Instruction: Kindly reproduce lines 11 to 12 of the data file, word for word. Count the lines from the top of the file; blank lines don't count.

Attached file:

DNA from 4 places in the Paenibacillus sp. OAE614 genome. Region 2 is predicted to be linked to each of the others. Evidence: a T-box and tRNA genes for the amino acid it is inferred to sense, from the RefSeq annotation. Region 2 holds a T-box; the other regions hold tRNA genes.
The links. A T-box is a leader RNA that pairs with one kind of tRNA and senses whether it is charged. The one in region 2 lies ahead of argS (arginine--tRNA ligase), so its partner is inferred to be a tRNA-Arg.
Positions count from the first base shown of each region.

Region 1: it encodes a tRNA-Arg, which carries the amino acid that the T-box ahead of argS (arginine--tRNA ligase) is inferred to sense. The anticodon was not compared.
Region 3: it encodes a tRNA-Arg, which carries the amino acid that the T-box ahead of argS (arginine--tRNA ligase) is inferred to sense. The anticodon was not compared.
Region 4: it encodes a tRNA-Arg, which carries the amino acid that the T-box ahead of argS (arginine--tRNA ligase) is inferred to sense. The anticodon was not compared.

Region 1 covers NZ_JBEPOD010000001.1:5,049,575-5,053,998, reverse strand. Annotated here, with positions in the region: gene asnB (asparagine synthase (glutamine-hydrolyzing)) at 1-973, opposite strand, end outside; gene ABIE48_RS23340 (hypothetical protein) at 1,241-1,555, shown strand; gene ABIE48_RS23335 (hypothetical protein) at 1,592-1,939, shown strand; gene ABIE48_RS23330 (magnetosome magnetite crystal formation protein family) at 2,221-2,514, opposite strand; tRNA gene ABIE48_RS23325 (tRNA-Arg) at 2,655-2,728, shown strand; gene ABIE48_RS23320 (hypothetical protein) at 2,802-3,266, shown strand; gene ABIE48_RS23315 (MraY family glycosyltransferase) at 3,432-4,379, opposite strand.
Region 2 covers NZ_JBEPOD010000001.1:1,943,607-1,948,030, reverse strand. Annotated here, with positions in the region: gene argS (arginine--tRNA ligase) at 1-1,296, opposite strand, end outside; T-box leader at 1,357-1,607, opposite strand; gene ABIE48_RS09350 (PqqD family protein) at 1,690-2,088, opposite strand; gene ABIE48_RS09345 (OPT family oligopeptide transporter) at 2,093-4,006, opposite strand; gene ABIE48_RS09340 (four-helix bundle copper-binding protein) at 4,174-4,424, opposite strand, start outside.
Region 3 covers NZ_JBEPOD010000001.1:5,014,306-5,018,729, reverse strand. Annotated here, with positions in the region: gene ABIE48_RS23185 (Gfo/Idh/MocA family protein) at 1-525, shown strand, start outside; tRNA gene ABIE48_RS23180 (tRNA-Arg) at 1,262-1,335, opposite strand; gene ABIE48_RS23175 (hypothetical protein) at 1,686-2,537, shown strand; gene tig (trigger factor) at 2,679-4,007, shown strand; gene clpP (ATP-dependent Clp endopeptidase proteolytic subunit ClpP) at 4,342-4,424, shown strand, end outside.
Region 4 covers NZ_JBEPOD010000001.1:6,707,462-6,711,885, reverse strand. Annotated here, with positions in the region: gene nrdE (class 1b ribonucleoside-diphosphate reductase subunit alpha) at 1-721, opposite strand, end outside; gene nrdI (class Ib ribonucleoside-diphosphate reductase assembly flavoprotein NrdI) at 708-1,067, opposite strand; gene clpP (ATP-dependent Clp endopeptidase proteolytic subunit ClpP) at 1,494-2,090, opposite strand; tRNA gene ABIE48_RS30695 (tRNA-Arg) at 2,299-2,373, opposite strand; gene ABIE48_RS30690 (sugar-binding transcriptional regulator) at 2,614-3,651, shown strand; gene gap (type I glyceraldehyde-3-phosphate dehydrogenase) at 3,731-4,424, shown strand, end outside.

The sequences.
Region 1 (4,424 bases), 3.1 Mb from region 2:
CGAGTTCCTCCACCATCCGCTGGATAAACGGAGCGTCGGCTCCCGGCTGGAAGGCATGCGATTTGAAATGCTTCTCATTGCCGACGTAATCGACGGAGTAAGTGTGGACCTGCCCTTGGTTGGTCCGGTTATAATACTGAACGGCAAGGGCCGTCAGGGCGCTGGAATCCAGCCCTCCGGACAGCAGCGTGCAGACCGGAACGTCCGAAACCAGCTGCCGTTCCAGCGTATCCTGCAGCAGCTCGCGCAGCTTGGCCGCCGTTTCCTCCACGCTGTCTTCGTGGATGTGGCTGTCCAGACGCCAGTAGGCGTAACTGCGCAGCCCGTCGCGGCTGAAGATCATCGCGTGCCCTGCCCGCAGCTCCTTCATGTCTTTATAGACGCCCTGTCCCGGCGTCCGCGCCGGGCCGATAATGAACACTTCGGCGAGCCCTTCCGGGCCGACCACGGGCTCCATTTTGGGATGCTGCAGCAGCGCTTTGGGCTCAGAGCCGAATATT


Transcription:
The sequences.
Region 1 (4,424 bases), 3.1 Mb from region 2: